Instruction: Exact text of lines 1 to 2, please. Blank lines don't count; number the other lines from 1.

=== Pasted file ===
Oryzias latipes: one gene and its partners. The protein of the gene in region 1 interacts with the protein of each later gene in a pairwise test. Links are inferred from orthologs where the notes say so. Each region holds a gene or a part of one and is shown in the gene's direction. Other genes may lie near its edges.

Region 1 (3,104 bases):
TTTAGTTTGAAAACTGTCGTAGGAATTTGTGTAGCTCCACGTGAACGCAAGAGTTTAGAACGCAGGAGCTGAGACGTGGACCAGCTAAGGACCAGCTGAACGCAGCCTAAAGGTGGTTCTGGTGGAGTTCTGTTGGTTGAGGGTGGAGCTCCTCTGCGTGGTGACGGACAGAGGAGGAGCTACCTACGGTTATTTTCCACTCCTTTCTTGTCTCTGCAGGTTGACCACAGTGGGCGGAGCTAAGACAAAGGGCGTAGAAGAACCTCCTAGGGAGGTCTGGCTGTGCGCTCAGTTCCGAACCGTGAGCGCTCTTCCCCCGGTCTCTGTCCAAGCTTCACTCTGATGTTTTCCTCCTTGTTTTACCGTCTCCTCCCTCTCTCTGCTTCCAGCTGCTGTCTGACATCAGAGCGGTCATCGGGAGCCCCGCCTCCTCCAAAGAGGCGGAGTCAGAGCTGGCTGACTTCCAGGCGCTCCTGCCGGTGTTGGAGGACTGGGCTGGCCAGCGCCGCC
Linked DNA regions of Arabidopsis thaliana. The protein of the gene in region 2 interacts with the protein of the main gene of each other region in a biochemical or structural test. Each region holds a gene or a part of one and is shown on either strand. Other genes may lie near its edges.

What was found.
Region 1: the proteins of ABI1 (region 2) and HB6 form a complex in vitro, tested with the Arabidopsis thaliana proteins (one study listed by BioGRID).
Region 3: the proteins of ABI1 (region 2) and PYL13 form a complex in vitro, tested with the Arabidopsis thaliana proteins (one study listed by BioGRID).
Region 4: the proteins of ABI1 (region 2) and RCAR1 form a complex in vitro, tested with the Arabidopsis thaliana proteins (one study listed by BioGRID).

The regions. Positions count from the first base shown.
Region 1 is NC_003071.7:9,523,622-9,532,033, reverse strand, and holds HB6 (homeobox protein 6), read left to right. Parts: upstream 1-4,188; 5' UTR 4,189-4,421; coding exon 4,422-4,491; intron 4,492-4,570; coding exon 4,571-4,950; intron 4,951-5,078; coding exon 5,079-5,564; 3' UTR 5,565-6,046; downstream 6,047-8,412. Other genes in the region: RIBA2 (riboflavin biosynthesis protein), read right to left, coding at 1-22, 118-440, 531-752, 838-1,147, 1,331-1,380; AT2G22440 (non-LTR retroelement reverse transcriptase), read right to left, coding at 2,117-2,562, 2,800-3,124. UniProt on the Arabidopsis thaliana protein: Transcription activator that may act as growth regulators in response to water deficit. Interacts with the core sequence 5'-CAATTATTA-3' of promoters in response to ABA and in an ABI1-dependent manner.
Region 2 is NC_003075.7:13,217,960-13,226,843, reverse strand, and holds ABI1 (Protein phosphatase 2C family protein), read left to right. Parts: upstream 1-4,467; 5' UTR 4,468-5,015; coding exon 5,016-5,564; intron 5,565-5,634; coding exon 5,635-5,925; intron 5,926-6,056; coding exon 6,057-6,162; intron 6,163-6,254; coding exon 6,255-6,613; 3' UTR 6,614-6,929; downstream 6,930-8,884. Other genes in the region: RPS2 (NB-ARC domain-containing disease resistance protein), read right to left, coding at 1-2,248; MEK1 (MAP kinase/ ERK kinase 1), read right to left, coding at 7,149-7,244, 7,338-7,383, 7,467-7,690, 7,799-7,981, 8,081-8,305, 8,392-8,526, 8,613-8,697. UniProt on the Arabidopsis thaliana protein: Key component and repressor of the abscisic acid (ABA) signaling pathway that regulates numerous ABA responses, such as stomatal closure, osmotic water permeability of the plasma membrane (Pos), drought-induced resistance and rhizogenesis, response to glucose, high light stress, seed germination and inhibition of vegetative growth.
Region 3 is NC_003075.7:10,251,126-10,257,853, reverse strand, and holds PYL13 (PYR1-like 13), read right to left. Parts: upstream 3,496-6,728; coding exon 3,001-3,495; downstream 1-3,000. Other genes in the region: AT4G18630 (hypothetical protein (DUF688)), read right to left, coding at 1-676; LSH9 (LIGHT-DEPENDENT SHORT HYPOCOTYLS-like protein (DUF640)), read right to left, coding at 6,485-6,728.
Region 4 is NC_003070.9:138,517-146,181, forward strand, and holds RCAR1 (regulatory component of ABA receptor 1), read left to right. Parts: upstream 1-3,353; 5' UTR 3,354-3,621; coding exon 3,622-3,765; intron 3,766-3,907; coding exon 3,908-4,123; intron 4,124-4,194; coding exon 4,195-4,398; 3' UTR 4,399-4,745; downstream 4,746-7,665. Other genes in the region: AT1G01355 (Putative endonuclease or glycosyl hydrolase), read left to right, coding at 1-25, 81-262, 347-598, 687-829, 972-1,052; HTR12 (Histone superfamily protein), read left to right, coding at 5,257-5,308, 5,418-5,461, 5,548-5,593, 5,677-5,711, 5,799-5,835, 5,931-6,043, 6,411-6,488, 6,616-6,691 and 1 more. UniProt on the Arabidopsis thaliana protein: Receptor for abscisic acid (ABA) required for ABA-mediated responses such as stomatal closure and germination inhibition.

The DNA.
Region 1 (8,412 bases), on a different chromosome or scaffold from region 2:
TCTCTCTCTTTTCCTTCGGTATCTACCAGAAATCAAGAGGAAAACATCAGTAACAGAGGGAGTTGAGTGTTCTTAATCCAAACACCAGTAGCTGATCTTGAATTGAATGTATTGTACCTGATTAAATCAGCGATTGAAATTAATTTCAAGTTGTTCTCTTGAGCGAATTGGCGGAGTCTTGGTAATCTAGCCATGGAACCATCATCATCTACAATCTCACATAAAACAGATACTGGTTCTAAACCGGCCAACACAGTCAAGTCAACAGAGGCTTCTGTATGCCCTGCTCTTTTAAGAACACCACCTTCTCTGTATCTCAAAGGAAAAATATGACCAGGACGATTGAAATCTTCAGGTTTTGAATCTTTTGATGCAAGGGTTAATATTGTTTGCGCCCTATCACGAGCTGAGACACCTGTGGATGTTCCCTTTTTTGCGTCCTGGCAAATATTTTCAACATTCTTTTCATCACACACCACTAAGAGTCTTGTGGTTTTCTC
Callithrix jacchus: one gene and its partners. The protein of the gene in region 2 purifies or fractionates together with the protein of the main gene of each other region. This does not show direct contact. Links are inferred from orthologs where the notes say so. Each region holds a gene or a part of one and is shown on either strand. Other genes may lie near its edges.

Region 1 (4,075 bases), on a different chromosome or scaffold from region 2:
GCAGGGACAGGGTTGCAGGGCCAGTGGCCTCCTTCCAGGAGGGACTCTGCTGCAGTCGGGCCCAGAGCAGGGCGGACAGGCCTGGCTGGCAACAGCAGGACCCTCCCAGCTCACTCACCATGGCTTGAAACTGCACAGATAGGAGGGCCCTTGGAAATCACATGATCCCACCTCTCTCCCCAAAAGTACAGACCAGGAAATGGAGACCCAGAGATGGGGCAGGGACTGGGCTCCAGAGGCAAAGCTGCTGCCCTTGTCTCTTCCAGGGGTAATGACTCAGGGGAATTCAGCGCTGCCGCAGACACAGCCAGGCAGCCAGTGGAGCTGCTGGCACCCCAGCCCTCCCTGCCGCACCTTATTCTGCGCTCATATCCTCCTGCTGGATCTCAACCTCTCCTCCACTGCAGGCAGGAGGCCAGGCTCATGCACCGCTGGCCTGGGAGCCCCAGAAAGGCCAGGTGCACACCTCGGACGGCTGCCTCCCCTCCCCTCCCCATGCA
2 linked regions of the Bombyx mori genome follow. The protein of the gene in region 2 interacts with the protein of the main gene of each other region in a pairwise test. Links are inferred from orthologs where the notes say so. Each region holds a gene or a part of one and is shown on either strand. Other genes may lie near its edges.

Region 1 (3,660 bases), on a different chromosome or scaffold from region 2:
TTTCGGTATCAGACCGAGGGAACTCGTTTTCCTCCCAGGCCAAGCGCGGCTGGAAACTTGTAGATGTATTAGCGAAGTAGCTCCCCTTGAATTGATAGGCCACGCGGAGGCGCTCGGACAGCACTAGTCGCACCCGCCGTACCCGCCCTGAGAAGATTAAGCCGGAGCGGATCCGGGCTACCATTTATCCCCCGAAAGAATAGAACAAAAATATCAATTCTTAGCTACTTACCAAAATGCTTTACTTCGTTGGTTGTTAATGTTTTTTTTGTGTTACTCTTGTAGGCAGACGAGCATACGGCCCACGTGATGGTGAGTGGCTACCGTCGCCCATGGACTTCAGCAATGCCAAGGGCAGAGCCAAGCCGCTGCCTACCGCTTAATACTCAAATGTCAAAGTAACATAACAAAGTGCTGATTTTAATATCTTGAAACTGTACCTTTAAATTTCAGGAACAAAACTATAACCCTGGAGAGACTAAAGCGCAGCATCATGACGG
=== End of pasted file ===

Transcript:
Oryzias latipes: one gene and its partners. The protein of the gene in region 1 interacts with the protein of each later gene in a pairwise test. Links are inferred from orthologs where the notes say so. Each region holds a gene or a part of one and is shown in the gene's direction. Other genes may lie near its edges.

Region 1 (3,104 bases):